All adoption support agencies must register with Ofsted before providing ANY services to children and adults. This means that they will be regularly inspected, and these reports will be available in the public domain. You can search for the inspection report of any agency using their name here.

They must also have a registered manager, a statement of purpose that sets out the overall aims and objectives for the agency, a user’s guide and a complaints procedure. These are set out by government regulations to make sure you know what to expect, and that you can complain in the event of a dispute.

They should also have an equal opportunities policy in place to assist those who need additional support due to speaking a different language or having a disability.

Do I have to pay for intermediary services?

The law says that agencies providing intermediary services can charge to do so, so it’s important to find out what the agency will charge to provide this service. Some local authorities who continue to provide intermediary services or contract their work to another agency don’t charge, but they may require you to cover the cost for any certificates that need to be purchased and any of the checks undertaken with the General Registrar’s Office.

Intermediary services for birth relatives

The Adoption and Children Act 2002 gave birth relatives of a person aged 18 years and over, and adopted before 30 December 2005, the right to apply for an intermediary service so that they may let their adopted relative know they wished to make contact. The Act specifies that all relatives can use these services – including grandparents, siblings, aunts and uncles. For more information see our Historical Context Section

In practice, however, many local authorities and adoption agencies in England and Wales had provided intermediary services to birth parents for years before the law changed.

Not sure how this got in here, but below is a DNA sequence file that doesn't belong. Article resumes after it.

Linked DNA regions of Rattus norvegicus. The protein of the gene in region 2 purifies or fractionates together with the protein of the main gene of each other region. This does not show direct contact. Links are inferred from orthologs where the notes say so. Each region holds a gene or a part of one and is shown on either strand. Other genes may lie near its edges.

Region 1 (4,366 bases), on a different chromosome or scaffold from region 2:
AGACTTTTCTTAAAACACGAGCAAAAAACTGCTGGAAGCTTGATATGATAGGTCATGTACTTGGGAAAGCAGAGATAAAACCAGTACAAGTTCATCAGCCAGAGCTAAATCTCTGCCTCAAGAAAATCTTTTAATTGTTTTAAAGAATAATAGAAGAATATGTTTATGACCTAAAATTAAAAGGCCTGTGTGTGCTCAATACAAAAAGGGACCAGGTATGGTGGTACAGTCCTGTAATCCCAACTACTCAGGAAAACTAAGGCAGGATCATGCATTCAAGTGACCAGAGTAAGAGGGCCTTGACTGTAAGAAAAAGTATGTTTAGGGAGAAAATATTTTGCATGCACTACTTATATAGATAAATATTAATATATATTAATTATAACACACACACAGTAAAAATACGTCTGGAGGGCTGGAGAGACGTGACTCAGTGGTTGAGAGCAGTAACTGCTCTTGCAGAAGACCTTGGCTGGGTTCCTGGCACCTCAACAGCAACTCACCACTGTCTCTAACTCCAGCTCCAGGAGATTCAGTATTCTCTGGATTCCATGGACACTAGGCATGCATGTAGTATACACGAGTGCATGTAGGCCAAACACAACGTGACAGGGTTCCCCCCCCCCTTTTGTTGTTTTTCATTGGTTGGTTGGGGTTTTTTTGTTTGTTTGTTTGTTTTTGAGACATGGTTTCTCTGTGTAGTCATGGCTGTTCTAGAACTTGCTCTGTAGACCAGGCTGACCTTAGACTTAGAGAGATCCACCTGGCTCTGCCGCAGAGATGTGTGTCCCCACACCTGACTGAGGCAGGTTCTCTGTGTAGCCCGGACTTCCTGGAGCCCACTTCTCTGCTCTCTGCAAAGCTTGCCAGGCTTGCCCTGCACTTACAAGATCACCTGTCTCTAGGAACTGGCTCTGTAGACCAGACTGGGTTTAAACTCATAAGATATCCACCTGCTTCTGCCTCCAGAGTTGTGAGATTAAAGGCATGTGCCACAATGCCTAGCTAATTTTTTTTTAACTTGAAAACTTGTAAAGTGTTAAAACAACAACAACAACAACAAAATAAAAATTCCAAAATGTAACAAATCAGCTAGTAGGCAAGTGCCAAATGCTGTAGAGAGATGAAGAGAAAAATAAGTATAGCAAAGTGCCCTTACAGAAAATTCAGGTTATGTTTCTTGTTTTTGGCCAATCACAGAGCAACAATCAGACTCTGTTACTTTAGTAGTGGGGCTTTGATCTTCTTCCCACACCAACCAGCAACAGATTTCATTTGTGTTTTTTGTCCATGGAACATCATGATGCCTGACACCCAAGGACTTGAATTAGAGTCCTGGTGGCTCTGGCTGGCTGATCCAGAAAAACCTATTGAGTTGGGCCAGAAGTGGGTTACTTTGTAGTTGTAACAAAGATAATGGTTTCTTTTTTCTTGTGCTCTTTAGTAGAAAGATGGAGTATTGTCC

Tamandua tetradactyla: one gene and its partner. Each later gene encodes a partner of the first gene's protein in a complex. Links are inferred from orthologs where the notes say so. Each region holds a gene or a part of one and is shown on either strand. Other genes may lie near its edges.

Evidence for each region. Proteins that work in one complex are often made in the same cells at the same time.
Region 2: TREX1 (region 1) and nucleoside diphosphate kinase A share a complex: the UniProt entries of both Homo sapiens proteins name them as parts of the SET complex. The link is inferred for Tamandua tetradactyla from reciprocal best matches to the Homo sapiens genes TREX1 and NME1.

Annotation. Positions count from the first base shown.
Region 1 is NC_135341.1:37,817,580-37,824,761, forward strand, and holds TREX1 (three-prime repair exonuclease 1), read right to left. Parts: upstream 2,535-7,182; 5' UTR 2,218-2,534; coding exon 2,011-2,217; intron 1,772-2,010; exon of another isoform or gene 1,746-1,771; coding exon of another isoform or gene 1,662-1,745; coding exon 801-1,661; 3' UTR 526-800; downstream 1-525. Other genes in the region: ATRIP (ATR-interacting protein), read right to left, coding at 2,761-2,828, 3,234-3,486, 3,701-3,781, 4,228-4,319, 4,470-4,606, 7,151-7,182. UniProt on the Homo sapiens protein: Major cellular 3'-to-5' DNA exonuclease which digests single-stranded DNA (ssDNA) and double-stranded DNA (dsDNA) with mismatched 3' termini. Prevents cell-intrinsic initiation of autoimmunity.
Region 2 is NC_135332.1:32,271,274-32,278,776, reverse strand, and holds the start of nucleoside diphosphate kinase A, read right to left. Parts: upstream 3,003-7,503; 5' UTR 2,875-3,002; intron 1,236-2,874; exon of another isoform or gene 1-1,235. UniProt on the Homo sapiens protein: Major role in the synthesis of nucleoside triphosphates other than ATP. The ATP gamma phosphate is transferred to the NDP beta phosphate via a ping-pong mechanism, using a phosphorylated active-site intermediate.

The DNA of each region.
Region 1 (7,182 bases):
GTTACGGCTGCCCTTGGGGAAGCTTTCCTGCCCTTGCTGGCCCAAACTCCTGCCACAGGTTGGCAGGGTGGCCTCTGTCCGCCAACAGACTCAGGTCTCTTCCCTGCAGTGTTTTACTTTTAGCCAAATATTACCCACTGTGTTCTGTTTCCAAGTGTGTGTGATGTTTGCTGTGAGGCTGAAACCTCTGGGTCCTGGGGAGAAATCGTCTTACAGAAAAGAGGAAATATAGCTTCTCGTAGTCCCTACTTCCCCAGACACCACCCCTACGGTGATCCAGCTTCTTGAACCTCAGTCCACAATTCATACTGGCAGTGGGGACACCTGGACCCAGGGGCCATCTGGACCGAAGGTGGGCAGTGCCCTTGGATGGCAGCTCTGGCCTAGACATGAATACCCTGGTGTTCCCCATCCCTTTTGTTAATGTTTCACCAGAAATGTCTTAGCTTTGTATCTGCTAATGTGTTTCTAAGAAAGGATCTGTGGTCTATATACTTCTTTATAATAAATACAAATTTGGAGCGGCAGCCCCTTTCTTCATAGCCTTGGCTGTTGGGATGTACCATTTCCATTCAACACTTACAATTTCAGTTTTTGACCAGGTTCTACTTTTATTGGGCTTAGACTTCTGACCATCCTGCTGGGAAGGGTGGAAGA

The birth relative has to apply to a registered Adoption Agency to ask for an intermediary service. This could be the local authority’s adoption team where they live, the agency/LA that arranged the adoption, or an Adoption Support Agency.  However, due to lack of resources, some local authorities and voluntary adoption agencies are no longer able to provide intermediary services. They should, however, signpost the birth relative to an agency that can provide an intermediary service. Usually, a fee is charged and this can vary from agency to agency.

While birth relatives have a right to request an intermediary service, they don’t have an automatic right to receive one, particularly if there are real concerns with regards to the impact the contact may have on the adopted person or their family.

Birth relatives are also not allowed to have any identifying information about the adopted person they are trying to find without the adopted person’s expressed permission, unless the adopted person has died. This is very different from adopted people who are able to receive identifying information about their birth family to enable them to conduct their own search if they want to do this.

Intermediary services for birth relatives for adoptions after 2005

For birth relatives of a person who was adopted on or after 30 December 2005, then there are different regulations in place for them and adopted people to make contact with one another. After this date, an adopted person, a birth relative and connected persons, can make an application under Section 61 of the Adoption and Children Act 2002, to receive identifying information about the person they would like to contact. However, the person being sought still has to give permission for information about them to be disclosed, unless there is an exceptional reason why their permission should be overruled. In such situations a decision cannot be acted on unless the case has gone before a special panel known as the Independent Review Mechanism.

Where do I find Intermediary Services?

Visit our support pages to find out more.